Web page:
Complete the short story/flash fiction, that has the following opening:
“Are you sure you want to go home? I mean, we’re going right by the hospital anyway, I could stop and we could see what’s happening.”
I grunted, the pain in my belly making itself felt whenever we went over a pothole, bump and crack on the road. Hell, some of the rocks felt like boulders dropped on my stomach. I hurt. Bad. And this stupid road wasn’t helping.
“Sure,” I whispered, too scared to speak up in case I screamed. Another pebble in the road and another quick turn around a corner and I felt like wanted to rip out whatever was in my stomach with a dull spoon. It couldn’t hurt any worse. I sat in the passenger seat, remembering all those breathing exercises when I was my wife’s coach during labour. What a waste of time. All they did was get me concentrating on the pain.
A bump, a smothered scream and a lurch forward as Lena stopped the car in the Emergency parking lot at the hospital. I opened the door, almost fell out before my legs got underneath me and staggered towards the Emergency entrance. My eyes were a little out of focus but I knew where I was going. Thank God there was no one in line when I entered Emergency, there was no one between me and the unsuspecting nurse on the other side of the Admitting desk.
I stumbled into the desk, causing more pain, more dark spots showing up in my vision and more swear words coming out of my mouth. The nurse turned to me, fully prepared to rip me a new one for my colourful language, when she saw the look on my face. As the colour drained from my face it also seemed to drain from hers. Good. I wasn’t in this alone.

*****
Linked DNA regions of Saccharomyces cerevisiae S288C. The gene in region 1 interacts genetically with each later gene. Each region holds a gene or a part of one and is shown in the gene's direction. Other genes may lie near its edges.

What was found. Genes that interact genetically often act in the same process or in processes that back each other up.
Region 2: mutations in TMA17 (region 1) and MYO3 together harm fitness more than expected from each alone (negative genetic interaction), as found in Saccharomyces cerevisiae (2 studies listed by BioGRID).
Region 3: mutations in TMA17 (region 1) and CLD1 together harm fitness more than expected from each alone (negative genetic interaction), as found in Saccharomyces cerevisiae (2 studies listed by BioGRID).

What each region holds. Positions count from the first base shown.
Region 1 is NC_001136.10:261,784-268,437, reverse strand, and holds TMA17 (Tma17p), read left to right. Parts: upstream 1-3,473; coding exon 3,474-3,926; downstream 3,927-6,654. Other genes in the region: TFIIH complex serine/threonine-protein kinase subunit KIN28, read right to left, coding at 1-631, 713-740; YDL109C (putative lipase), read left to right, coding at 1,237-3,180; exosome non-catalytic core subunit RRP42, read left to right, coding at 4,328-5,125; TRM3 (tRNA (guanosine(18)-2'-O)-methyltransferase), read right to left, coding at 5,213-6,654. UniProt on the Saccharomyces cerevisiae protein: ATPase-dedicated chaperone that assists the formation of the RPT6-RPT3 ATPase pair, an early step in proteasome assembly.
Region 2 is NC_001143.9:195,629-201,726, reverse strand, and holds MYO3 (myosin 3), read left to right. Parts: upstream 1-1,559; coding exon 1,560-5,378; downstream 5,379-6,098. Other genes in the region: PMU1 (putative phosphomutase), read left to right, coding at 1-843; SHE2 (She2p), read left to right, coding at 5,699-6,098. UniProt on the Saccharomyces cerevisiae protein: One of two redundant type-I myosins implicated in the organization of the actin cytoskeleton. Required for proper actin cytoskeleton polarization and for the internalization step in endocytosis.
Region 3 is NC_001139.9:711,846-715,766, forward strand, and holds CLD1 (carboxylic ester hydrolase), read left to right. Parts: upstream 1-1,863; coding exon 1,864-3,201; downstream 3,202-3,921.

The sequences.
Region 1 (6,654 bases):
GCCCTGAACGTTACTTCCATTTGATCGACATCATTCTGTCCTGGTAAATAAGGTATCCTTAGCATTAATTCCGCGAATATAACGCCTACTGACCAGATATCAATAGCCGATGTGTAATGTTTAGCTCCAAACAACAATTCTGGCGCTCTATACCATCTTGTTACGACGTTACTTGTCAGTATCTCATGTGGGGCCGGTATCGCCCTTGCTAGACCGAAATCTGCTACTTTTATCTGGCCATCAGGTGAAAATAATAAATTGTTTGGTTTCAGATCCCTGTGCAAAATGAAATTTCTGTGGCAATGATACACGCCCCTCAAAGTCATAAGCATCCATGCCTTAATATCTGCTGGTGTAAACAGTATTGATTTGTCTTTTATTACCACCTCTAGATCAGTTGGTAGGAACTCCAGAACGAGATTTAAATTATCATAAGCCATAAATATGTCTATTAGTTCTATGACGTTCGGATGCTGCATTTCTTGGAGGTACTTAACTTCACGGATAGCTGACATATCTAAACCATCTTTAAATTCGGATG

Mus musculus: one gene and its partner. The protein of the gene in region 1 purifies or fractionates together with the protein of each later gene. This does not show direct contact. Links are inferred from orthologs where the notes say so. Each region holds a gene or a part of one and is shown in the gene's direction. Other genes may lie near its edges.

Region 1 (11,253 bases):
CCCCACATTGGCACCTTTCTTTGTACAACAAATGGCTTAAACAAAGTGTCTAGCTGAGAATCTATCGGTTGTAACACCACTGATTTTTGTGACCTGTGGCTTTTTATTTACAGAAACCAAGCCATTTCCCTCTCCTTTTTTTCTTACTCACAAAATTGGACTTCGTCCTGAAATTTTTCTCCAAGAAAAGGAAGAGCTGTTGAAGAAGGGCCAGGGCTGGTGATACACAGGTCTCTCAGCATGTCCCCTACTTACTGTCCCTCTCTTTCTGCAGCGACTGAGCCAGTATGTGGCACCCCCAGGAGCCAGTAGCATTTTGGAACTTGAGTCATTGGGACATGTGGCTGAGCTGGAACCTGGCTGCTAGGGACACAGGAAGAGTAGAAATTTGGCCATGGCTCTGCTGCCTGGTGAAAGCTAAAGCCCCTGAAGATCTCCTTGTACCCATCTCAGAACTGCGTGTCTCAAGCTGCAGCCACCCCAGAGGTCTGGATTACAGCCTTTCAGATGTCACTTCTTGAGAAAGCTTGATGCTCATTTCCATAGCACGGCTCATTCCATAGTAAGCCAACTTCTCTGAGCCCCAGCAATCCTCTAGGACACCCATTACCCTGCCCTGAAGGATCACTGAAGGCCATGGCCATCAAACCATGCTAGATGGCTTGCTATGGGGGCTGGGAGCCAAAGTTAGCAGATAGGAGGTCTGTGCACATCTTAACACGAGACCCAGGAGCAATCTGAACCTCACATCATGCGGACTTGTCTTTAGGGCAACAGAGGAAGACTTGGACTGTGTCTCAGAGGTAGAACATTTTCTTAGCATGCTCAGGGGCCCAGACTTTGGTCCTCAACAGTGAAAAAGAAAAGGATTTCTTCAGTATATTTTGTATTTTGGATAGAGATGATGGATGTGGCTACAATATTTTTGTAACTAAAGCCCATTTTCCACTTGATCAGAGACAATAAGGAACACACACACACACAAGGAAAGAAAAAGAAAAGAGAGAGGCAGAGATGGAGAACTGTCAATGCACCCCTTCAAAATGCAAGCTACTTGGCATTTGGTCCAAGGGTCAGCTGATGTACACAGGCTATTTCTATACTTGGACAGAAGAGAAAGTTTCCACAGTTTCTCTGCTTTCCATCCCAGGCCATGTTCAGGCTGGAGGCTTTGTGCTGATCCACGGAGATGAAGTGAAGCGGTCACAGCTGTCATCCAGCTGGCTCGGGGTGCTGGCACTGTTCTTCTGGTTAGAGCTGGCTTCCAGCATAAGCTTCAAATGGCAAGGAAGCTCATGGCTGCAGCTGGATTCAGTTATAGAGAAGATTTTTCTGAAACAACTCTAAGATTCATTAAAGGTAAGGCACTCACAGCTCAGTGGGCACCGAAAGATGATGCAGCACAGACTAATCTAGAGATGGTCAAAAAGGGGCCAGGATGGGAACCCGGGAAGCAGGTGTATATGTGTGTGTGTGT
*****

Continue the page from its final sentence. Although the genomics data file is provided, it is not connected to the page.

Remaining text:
“Please, sit down,” she said, motioning to the lone chair in from of the desk. “What seems to be the problem?”
“Pain. Gut wrenching, mind numbing, vision inducing, pain that feels just like I thought the guy from Alien would feel when that thing popped out of his stomach.” From the look on her face she didn’t watch the classics. “Stomach hurts. A lot.”
“On a scale of one to ten how bad is the pain?”
“When we started this conversation it was a seven but now it’s a ten. Oh wait.” Another spasm hit me and this time my stomach followed suit. The splash didn’t go far, just enough to get all over the nurse and her desk.
“It looks like I’m throwing up as well.”
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